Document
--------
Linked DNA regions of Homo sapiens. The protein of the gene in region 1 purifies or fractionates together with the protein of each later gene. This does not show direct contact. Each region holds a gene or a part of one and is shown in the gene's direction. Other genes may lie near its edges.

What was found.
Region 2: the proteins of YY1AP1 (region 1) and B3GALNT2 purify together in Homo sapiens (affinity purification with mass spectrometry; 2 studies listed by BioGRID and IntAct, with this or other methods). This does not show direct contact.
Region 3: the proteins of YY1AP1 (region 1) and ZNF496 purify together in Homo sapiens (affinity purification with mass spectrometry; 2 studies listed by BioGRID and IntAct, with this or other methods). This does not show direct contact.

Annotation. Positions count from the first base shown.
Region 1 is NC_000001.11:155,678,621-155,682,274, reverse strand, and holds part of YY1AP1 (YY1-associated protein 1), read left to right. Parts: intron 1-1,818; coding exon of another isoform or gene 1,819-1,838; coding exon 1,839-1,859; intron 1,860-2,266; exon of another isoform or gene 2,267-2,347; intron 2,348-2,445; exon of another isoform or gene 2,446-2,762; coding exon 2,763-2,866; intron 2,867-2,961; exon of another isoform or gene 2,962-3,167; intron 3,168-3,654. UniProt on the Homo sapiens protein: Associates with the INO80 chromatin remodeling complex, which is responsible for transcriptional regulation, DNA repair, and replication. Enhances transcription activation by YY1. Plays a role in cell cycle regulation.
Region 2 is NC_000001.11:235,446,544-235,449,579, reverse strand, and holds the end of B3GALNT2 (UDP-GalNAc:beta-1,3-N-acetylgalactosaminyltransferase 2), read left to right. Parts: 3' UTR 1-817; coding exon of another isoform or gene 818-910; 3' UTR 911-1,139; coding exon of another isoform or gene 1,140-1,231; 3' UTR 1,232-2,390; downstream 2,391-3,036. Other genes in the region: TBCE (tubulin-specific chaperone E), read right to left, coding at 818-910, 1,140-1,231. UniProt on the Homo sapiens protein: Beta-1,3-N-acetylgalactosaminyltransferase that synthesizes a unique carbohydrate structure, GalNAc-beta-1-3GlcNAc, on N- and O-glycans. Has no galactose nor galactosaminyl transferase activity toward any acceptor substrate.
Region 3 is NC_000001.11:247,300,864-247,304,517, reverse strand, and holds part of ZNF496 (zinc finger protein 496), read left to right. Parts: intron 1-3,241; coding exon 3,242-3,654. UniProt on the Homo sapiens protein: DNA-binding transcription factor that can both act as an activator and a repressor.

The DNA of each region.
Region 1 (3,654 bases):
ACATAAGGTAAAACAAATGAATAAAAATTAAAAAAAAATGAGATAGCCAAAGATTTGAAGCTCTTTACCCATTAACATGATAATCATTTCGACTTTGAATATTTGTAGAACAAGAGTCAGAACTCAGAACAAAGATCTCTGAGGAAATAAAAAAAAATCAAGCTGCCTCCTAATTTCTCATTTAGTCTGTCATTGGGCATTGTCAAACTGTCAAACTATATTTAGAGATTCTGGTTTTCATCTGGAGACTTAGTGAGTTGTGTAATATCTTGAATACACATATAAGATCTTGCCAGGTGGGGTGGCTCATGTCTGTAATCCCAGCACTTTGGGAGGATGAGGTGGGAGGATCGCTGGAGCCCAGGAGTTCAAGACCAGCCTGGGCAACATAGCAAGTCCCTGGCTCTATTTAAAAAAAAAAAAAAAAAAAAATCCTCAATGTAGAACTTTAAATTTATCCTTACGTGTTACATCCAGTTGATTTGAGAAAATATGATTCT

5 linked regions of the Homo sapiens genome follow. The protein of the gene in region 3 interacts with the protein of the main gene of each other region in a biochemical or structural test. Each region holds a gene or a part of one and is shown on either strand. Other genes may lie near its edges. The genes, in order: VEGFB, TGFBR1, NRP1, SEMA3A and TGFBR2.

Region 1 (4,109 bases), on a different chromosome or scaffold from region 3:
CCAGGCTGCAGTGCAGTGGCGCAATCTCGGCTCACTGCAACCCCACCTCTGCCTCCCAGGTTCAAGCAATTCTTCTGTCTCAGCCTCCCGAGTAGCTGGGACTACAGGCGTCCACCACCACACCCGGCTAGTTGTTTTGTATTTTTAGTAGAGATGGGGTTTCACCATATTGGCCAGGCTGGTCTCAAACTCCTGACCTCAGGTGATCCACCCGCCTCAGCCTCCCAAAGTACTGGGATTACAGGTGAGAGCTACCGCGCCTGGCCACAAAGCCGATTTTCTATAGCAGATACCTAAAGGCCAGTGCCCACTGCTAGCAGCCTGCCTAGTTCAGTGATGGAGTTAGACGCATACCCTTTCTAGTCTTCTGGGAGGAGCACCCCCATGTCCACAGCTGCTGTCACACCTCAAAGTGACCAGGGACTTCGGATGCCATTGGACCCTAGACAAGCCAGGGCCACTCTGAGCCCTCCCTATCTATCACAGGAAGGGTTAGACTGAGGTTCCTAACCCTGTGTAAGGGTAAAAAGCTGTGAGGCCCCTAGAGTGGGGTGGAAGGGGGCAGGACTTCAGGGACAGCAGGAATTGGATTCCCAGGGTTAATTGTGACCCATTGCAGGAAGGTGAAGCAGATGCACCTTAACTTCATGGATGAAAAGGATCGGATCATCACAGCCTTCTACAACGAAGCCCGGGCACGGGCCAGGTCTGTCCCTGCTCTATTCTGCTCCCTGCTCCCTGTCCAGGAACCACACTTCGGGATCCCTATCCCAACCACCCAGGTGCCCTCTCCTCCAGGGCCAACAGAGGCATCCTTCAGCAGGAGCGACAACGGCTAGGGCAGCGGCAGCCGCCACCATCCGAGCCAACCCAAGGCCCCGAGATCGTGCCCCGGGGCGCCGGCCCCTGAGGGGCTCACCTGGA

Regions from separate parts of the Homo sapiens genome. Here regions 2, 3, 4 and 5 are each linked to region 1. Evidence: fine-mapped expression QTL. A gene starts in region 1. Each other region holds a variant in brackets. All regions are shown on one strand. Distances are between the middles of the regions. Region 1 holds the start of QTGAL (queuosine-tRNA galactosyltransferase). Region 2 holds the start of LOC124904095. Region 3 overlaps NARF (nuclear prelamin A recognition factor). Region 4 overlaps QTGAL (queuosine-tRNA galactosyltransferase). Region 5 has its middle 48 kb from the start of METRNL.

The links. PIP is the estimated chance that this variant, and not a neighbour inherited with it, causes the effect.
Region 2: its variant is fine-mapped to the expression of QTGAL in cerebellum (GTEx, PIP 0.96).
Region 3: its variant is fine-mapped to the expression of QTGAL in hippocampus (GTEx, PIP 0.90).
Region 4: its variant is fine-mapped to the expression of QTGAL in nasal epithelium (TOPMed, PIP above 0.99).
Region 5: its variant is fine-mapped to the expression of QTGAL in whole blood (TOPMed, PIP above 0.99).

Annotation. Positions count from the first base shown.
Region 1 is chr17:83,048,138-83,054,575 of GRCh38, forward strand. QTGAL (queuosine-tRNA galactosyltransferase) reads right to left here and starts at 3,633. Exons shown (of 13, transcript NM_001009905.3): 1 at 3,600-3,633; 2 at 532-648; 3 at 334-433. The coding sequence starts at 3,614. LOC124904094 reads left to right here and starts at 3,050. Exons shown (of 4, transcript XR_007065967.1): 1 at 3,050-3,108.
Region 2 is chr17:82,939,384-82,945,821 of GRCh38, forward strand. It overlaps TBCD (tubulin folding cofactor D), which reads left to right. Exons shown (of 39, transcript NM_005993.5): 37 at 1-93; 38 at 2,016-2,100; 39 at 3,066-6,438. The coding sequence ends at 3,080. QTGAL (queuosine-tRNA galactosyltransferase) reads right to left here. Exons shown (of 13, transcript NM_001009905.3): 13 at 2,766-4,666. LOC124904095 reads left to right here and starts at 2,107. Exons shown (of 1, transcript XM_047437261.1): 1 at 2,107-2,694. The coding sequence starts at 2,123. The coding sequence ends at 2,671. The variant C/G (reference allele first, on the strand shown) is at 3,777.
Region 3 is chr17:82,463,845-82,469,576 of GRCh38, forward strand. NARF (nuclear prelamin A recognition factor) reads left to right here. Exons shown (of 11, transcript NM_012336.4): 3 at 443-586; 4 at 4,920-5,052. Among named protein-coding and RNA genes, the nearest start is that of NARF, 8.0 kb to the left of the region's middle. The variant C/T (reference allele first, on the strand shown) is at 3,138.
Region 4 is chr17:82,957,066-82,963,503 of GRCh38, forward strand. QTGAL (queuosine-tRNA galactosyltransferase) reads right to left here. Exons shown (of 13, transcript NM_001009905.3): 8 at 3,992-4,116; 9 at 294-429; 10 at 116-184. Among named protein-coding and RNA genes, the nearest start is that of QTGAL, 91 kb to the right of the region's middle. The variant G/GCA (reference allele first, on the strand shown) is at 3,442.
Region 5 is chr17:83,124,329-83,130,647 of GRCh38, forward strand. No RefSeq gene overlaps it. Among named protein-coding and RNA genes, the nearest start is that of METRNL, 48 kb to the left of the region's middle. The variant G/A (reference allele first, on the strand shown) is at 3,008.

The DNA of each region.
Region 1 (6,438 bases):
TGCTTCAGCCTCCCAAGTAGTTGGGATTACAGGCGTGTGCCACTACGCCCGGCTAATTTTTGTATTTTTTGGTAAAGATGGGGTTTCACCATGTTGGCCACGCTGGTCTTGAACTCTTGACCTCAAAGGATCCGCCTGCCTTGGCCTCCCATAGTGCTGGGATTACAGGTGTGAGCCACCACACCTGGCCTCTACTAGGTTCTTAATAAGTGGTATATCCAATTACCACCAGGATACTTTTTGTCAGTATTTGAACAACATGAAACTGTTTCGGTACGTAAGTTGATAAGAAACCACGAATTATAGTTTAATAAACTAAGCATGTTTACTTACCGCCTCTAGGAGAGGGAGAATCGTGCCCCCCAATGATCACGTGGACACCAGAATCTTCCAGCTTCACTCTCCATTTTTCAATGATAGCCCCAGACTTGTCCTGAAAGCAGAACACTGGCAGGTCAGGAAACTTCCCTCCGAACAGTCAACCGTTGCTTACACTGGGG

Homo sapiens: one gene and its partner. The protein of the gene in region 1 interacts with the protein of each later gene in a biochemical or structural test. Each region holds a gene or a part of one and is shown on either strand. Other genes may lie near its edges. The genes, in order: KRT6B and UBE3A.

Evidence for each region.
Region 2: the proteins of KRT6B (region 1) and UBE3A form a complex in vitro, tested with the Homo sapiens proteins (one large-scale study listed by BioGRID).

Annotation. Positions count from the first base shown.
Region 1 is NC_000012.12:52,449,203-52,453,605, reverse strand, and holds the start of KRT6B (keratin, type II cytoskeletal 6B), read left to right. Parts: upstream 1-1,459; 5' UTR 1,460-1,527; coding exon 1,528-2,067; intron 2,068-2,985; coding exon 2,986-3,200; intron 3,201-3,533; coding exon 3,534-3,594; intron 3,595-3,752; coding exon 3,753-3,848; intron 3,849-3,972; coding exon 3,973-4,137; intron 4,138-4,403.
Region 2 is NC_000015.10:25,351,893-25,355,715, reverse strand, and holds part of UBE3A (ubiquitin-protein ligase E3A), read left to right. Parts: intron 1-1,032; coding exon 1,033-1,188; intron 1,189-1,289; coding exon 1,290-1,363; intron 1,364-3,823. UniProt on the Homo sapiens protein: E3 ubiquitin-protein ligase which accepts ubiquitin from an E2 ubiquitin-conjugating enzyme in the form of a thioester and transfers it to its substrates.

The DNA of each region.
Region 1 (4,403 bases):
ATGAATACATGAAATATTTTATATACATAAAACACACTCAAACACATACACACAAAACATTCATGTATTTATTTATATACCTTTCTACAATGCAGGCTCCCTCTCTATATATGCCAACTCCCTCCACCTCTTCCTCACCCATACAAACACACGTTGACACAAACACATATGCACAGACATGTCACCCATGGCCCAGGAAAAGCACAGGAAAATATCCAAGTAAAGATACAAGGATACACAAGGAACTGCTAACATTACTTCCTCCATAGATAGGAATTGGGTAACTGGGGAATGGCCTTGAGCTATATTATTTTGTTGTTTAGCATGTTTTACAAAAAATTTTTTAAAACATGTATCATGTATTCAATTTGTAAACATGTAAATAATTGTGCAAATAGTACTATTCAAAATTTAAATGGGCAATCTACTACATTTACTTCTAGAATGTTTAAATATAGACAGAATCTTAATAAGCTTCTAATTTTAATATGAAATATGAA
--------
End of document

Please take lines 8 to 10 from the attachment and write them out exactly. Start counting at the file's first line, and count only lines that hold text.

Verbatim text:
Region 3 is NC_000001.11:247,300,864-247,304,517, reverse strand, and holds part of ZNF496 (zinc finger protein 496), read left to right. Parts: intron 1-3,241; coding exon 3,242-3,654. UniProt on the Homo sapiens protein: DNA-binding transcription factor that can both act as an activator and a repressor.

The DNA of each region.
Region 1 (3,654 bases):